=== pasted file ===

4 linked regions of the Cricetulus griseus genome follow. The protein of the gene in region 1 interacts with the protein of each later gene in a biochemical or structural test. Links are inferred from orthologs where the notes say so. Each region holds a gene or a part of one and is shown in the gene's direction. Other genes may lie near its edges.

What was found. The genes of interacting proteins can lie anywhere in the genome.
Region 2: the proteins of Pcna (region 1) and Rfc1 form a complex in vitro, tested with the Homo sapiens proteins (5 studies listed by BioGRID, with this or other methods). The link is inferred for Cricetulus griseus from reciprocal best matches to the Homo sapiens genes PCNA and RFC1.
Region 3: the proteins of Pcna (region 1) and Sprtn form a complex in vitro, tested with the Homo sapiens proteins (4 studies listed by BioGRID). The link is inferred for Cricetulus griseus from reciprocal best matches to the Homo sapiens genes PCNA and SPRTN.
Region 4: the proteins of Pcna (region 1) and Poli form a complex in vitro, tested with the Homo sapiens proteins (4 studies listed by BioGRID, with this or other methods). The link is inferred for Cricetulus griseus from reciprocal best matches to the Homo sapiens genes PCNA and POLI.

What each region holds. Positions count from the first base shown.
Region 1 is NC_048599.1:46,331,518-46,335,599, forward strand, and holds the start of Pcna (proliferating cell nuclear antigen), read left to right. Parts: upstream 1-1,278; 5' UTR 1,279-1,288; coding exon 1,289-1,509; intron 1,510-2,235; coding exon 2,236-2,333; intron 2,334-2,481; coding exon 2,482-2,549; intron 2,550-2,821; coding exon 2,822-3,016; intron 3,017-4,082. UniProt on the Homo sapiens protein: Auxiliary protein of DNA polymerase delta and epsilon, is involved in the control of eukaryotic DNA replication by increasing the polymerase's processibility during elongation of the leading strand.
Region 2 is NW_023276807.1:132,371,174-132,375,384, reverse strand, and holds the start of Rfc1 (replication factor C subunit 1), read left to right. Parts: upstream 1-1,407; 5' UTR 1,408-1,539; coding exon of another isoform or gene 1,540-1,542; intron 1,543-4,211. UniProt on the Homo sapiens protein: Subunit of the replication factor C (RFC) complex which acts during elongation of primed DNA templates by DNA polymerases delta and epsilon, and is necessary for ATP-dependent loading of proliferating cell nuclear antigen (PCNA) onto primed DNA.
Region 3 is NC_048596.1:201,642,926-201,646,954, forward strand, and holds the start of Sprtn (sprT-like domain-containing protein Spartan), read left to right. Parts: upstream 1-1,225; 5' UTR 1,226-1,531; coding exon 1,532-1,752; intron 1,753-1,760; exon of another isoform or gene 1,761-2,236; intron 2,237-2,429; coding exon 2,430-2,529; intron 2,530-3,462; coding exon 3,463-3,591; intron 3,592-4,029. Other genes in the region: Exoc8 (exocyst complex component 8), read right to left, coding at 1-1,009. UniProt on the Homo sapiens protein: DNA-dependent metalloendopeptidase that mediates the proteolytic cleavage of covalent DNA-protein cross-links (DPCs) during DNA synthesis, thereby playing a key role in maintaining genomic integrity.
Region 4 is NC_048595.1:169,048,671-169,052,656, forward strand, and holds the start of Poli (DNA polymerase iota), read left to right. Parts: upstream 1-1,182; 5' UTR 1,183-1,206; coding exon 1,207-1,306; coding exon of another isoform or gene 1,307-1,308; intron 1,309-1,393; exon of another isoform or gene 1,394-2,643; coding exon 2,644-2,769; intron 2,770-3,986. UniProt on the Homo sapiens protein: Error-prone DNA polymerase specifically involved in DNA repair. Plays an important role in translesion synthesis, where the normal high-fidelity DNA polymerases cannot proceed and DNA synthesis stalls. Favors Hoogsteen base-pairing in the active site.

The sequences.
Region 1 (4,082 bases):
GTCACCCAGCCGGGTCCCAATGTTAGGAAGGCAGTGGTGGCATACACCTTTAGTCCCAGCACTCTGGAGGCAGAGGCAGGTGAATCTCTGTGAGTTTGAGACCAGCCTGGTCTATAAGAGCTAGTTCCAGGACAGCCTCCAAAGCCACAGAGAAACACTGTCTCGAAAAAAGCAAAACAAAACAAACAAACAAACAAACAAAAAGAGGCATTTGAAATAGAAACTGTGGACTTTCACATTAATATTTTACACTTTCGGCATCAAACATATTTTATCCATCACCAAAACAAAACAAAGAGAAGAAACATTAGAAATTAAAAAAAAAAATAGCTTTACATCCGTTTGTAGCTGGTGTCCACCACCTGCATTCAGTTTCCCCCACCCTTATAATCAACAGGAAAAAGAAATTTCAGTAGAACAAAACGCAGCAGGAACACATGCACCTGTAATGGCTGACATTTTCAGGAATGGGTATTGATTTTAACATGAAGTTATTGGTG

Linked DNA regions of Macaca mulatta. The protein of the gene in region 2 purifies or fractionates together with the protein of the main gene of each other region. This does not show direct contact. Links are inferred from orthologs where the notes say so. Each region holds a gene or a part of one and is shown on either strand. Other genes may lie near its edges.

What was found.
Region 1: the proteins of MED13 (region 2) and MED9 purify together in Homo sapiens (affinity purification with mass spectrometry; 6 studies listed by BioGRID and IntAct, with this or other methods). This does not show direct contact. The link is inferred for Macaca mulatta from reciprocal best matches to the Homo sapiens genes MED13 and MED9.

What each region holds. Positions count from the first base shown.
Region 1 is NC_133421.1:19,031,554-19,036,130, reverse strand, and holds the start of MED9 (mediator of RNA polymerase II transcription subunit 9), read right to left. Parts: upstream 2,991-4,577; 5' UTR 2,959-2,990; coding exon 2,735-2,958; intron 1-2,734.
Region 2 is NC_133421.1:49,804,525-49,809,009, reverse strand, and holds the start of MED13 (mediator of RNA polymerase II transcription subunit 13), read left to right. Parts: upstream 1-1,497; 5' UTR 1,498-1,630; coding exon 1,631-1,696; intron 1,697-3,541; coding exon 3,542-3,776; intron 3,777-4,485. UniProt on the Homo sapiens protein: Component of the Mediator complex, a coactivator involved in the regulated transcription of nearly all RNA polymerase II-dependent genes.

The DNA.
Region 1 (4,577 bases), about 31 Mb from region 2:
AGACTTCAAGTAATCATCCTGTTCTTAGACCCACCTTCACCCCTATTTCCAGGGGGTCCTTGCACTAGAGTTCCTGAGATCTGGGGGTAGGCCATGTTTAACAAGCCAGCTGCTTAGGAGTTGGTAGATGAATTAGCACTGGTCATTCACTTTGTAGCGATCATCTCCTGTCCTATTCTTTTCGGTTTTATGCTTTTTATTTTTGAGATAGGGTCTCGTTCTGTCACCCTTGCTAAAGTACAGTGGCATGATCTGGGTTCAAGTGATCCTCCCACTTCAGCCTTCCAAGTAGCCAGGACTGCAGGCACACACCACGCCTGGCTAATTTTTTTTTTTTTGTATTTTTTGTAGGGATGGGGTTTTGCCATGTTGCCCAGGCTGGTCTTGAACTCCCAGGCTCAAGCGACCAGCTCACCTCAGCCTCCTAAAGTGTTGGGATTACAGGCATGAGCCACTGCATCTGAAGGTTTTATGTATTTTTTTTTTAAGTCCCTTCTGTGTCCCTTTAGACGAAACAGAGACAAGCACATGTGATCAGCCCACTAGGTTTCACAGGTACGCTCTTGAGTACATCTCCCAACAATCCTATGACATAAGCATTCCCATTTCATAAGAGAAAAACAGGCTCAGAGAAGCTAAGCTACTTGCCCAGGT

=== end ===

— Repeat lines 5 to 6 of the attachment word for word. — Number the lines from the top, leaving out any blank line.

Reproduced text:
Region 4: the proteins of Pcna (region 1) and Poli form a complex in vitro, tested with the Homo sapiens proteins (4 studies listed by BioGRID, with this or other methods). The link is inferred for Cricetulus griseus from reciprocal best matches to the Homo sapiens genes PCNA and POLI.

What each region holds. Positions count from the first base shown.